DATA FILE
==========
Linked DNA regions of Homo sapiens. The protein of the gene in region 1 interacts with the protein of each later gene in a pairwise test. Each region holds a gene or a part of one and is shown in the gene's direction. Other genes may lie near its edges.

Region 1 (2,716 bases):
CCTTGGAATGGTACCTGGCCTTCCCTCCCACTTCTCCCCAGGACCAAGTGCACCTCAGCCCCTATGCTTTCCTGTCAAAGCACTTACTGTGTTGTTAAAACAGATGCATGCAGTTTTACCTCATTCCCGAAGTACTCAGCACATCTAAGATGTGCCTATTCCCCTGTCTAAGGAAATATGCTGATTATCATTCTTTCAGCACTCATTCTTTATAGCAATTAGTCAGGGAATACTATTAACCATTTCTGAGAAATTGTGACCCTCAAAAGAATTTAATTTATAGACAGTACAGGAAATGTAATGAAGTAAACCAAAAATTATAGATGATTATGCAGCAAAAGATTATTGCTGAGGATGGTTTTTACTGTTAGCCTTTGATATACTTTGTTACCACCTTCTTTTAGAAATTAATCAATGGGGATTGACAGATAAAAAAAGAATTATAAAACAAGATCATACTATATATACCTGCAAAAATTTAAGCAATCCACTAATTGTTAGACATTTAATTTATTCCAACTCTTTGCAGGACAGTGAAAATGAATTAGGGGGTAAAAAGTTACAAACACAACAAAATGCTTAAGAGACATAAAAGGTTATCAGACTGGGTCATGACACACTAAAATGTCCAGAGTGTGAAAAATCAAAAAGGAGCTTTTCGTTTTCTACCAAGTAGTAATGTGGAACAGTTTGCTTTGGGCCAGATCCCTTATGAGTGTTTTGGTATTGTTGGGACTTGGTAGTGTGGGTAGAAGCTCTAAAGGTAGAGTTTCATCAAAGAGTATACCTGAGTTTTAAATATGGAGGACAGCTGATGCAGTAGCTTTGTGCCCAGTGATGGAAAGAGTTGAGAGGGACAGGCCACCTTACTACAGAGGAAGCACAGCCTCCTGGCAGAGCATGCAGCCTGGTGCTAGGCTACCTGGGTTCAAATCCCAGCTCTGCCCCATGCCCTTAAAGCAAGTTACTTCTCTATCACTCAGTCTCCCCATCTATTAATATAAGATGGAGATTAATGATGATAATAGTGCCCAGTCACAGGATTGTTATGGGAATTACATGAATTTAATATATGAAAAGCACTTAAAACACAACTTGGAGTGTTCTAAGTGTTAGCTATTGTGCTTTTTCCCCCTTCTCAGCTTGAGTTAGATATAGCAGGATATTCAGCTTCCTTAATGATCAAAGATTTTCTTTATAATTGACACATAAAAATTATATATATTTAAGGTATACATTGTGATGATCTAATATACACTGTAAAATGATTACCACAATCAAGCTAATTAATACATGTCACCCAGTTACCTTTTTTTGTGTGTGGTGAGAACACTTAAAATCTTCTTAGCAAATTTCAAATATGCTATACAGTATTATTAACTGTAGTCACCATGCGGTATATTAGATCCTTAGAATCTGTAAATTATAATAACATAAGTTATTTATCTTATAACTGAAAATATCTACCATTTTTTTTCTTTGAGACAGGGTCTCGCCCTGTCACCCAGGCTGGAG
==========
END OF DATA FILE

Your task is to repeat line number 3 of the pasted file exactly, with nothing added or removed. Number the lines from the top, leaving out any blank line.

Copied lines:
CCTTGGAATGGTACCTGGCCTTCCCTCCCACTTCTCCCCAGGACCAAGTGCACCTCAGCCCCTATGCTTTCCTGTCAAAGCACTTACTGTGTTGTTAAAACAGATGCATGCAGTTTTACCTCATTCCCGAAGTACTCAGCACATCTAAGATGTGCCTATTCCCCTGTCTAAGGAAATATGCTGATTATCATTCTTTCAGCACTCATTCTTTATAGCAATTAGTCAGGGAATACTATTAACCATTTCTGAGAAATTGTGACCCTCAAAAGAATTTAATTTATAGACAGTACAGGAAATGTAATGAAGTAAACCAAAAATTATAGATGATTATGCAGCAAAAGATTATTGCTGAGGATGGTTTTTACTGTTAGCCTTTGATATACTTTGTTACCACCTTCTTTTAGAAATTAATCAATGGGGATTGACAGATAAAAAAAGAATTATAAAACAAGATCATACTATATATACCTGCAAAAATTTAAGCAATCCACTAATTGTTAGACATTTAATTTATTCCAACTCTTTGCAGGACAGTGAAAATGAATTAGGGGGTAAAAAGTTACAAACACAACAAAATGCTTAAGAGACATAAAAGGTTATCAGACTGGGTCATGACACACTAAAATGTCCAGAGTGTGAAAAATCAAAAAGGAGCTTTTCGTTTTCTACCAAGTAGTAATGTGGAACAGTTTGCTTTGGGCCAGATCCCTTATGAGTGTTTTGGTATTGTTGGGACTTGGTAGTGTGGGTAGAAGCTCTAAAGGTAGAGTTTCATCAAAGAGTATACCTGAGTTTTAAATATGGAGGACAGCTGATGCAGTAGCTTTGTGCCCAGTGATGGAAAGAGTTGAGAGGGACAGGCCACCTTACTACAGAGGAAGCACAGCCTCCTGGCAGAGCATGCAGCCTGGTGCTAGGCTACCTGGGTTCAAATCCCAGCTCTGCCCCATGCCCTTAAAGCAAGTTACTTCTCTATCACTCAGTCTCCCCATCTATTAATATAAGATGGAGATTAATGATGATAATAGTGCCCAGTCACAGGATTGTTATGGGAATTACATGAATTTAATATATGAAAAGCACTTAAAACACAACTTGGAGTGTTCTAAGTGTTAGCTATTGTGCTTTTTCCCCCTTCTCAGCTTGAGTTAGATATAGCAGGATATTCAGCTTCCTTAATGATCAAAGATTTTCTTTATAATTGACACATAAAAATTATATATATTTAAGGTATACATTGTGATGATCTAATATACACTGTAAAATGATTACCACAATCAAGCTAATTAATACATGTCACCCAGTTACCTTTTTTTGTGTGTGGTGAGAACACTTAAAATCTTCTTAGCAAATTTCAAATATGCTATACAGTATTATTAACTGTAGTCACCATGCGGTATATTAGATCCTTAGAATCTGTAAATTATAATAACATAAGTTATTTATCTTATAACTGAAAATATCTACCATTTTTTTTCTTTGAGACAGGGTCTCGCCCTGTCACCCAGGCTGGAG